Suzi (k00kaburra) wrote,

Walt Disney Family Museum

Seanie and I have know about the Walt Disney Family Museum in San Francisco for a couple of years now, but today was the first time that we finally made the time to visit it. The museum, as you can guess from the title, is dedicated to the life of Walt Disney, from his childhood and service in World War I through the management and growth of his movie studio right up until his death from cancer in 1966. It's owned and operated by a non-profit created by his family, so naturally it's very pro-Walt, but considering he's one of my heroes I can hardly consider that a bad thing.

The museum is located in The Presidio, a historic military base in San Francisco. Although the site is long decommissioned, many of the buildings remain. The museum, for example, is housed in some of the former barracks. It blends into the site quite nicely, preserving the beauty of the Golden Gate National Recreational Area. Rumor has it that George Lucas is also building a museum in the Presidio; when it's completed it will help turn this corner of San Francisco into a mecca for movie fans.

But that's in the future. Let's talk about the Walt Disney Family Museum itself.

The exhibits basically follow Disney's life. Each section of the museum has video screens constantly playing clips of movies he worked on or bits of interviews about him or his company. There are also artifacts, photographs, text and quotes that really help show how driven and creative Disney was.

I had never seen clips from Disney's Alice Adventures, a series of silent films from very early in his career. In them, he mixes a live actress with animation. The stories themselves seem very silly to a modern mind, but consider how revolutionary this would have been back in the day! It's pretty amazing. The museum naturally talks about Disney's triumphs – Mickey Mouse, Snow White, and Disneyland – but it also devotes gallery space to his disappointments, like the loss of Oswald or the animators' strike in the 1940s. As befits a “Family Museum”, there was also significant gallery space dedicated to Disney as son, husband and father – and this makes the museum stand out from previous tellings of Disney's life in books or film. Clips from home videos play in nearly every room, and there are stories about vacations he took with his children or his dedication to his wife. It's really quite sweet.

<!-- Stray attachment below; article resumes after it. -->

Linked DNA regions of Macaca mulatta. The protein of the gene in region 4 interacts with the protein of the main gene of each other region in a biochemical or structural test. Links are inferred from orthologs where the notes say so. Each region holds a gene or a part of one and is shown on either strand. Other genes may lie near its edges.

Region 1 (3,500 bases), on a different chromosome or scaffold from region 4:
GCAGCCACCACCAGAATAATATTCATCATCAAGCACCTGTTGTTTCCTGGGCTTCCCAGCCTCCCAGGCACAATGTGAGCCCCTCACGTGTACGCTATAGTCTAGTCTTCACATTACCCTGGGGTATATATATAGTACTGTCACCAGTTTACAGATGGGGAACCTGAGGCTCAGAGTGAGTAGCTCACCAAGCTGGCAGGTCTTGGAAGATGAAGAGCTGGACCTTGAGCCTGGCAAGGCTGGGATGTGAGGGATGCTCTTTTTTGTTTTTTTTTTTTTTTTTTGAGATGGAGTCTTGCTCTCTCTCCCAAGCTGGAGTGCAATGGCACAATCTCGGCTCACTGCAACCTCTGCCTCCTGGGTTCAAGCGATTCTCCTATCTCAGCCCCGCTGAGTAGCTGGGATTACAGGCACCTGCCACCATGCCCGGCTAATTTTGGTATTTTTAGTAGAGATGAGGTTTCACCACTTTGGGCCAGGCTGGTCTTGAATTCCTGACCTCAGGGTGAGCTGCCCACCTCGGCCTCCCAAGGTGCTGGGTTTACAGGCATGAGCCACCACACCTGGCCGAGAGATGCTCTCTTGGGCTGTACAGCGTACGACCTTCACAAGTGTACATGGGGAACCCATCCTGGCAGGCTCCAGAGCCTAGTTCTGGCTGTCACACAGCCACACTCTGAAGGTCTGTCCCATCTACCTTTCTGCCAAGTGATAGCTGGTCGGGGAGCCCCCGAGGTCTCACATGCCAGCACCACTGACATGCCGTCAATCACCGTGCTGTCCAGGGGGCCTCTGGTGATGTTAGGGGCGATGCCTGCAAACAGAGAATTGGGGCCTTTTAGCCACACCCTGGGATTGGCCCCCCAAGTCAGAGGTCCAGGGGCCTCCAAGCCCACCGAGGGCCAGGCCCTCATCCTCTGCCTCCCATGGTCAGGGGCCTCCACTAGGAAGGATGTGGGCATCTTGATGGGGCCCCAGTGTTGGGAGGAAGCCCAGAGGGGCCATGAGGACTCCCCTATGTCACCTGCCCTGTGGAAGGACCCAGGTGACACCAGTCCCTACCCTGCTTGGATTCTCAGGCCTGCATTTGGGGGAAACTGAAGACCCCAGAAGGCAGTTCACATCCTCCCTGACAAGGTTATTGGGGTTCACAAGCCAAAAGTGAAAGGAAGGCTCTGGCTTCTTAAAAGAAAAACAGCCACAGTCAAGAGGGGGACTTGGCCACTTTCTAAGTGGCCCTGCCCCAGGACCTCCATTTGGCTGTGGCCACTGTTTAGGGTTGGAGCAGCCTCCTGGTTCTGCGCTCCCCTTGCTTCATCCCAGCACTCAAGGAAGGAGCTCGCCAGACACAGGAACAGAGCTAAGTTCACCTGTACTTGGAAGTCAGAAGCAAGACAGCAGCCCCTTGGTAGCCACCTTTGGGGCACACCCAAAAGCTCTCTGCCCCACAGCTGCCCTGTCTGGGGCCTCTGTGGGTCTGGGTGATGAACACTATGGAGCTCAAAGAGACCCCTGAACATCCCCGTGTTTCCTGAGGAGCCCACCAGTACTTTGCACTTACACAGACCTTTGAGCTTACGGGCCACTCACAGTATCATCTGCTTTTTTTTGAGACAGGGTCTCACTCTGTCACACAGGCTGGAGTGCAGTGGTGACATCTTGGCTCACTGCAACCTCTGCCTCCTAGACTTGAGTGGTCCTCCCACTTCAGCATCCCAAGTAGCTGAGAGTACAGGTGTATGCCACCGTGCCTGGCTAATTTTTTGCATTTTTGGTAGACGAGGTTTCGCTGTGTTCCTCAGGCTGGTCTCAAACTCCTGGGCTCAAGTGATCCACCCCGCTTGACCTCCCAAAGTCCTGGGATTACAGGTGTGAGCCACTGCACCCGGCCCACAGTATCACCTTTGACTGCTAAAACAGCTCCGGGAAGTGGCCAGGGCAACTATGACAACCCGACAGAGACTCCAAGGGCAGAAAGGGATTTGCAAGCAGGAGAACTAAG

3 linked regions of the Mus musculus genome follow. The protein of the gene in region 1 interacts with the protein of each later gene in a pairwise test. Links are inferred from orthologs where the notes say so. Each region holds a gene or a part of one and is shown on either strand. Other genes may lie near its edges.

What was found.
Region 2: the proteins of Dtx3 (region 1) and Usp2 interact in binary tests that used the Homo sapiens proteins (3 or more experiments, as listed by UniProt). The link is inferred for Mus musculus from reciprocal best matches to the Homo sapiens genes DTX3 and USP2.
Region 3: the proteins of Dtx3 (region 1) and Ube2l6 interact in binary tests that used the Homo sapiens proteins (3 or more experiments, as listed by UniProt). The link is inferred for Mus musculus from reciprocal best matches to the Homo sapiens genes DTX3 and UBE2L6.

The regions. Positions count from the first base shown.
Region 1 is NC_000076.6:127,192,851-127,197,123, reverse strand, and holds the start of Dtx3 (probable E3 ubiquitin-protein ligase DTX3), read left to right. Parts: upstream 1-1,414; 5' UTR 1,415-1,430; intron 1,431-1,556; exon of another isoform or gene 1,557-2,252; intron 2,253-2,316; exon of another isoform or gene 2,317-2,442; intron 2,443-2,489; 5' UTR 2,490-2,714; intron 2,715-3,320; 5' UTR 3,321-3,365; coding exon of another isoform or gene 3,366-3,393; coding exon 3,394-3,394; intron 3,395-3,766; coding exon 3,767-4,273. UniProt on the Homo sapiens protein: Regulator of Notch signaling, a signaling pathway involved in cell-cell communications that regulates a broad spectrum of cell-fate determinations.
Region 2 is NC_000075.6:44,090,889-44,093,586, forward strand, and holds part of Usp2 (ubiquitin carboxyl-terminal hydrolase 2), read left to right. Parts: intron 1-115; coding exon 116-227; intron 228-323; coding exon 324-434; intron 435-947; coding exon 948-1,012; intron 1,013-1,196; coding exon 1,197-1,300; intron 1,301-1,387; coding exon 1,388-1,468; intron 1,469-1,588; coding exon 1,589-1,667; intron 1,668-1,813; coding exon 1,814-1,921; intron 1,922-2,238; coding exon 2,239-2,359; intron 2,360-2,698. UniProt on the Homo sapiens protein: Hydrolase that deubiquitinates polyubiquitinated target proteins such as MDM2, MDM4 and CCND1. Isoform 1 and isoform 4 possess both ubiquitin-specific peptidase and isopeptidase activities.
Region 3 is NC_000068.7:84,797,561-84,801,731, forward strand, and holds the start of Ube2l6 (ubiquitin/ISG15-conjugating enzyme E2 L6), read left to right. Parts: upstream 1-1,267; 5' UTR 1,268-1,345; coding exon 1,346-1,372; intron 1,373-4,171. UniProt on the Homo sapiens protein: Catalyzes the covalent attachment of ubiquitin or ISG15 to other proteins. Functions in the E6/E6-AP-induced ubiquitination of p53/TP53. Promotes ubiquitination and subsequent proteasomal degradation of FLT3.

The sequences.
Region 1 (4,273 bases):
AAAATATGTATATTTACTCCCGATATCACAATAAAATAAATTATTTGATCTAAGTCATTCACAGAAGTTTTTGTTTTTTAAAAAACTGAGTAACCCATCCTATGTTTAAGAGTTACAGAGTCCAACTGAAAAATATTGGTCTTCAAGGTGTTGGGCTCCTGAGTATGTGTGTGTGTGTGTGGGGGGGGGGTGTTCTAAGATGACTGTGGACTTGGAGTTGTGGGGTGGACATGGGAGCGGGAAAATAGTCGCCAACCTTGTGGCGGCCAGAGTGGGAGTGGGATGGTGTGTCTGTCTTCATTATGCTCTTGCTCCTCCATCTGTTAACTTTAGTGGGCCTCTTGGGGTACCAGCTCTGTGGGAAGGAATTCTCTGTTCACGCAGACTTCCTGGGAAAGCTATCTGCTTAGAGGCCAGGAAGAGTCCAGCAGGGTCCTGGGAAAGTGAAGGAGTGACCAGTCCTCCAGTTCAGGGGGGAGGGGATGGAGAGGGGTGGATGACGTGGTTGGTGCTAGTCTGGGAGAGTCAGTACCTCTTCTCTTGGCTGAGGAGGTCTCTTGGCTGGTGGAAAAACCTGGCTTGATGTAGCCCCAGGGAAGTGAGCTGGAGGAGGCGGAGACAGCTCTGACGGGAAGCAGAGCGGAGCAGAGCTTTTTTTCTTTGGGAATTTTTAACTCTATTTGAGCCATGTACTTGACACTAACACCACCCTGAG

One of the coolest things in the museum is a large scale model of Disneyland – but not as the park exists today, or how it appeared when it opened. Rather, it's an imaginary Disneyland, the one Walt might have enjoyed seeing had he lived longer. Attractions that have closed or ones added after his death all exist side-by-side, creating a park that collects the best of past and present. It's beautifully done, and so detailed that you just want to stare at it all day.

In a separate building, the museum houses special exhibitions. The current exhibition is all about Disney's first full-length animated feature, Snow White, and includes concept art, character sketches, original animation cels, watercolors and vintage posters. It shows all the work that went into the making of the movie, which was the first of its kind – so all of this was groundbreaking stuff. Even today, it's amazing how much work and risk went into the project, and it makes you happy that Snow White was such a great success.

It was pretty fun – Seanie and I spent most of the morning at the museum. There's a small area for food, but their offerings are pretty slim – beverages and some tired-looking sandwiches. But as far as we knew, there was nothing else to eat in the Presidio, so we split a sandwich and picked up more food once we were on the road again.
Tags: disney, disney family museum, san francisco

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